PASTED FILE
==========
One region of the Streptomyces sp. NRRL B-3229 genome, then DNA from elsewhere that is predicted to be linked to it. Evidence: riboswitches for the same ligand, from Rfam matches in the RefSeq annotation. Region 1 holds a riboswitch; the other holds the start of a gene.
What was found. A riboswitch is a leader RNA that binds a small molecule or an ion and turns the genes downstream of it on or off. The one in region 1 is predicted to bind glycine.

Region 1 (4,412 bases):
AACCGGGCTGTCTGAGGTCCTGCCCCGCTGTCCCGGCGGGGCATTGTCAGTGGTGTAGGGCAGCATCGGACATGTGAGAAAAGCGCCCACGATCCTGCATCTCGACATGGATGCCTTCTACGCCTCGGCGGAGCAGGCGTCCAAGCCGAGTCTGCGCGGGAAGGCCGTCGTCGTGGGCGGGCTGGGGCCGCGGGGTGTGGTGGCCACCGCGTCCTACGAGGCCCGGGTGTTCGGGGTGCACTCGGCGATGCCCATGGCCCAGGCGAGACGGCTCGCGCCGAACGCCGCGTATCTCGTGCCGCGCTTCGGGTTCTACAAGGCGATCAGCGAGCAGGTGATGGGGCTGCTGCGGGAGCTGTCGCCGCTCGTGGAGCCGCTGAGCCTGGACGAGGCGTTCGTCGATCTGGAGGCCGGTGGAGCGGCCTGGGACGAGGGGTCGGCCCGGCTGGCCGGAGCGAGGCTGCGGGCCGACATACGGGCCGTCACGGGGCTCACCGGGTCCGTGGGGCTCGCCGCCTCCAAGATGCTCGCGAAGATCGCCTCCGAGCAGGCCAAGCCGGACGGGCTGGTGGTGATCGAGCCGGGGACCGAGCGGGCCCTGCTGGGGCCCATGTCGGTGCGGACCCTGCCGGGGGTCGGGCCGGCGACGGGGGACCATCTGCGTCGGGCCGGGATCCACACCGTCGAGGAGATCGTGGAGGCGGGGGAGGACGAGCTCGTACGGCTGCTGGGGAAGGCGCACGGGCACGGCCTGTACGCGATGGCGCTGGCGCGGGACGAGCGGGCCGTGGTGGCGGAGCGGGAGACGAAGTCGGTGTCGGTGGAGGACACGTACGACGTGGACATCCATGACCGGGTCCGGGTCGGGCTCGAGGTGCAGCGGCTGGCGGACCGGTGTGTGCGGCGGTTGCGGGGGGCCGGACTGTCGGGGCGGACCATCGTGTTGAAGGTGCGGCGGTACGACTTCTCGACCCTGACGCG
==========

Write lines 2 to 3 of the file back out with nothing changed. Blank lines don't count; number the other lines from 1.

What was found. A riboswitch is a leader RNA that binds a small molecule or an ion and turns the genes downstream of it on or off. The one in region 1 is predicted to bind glycine.

Region 1 (4,412 bases):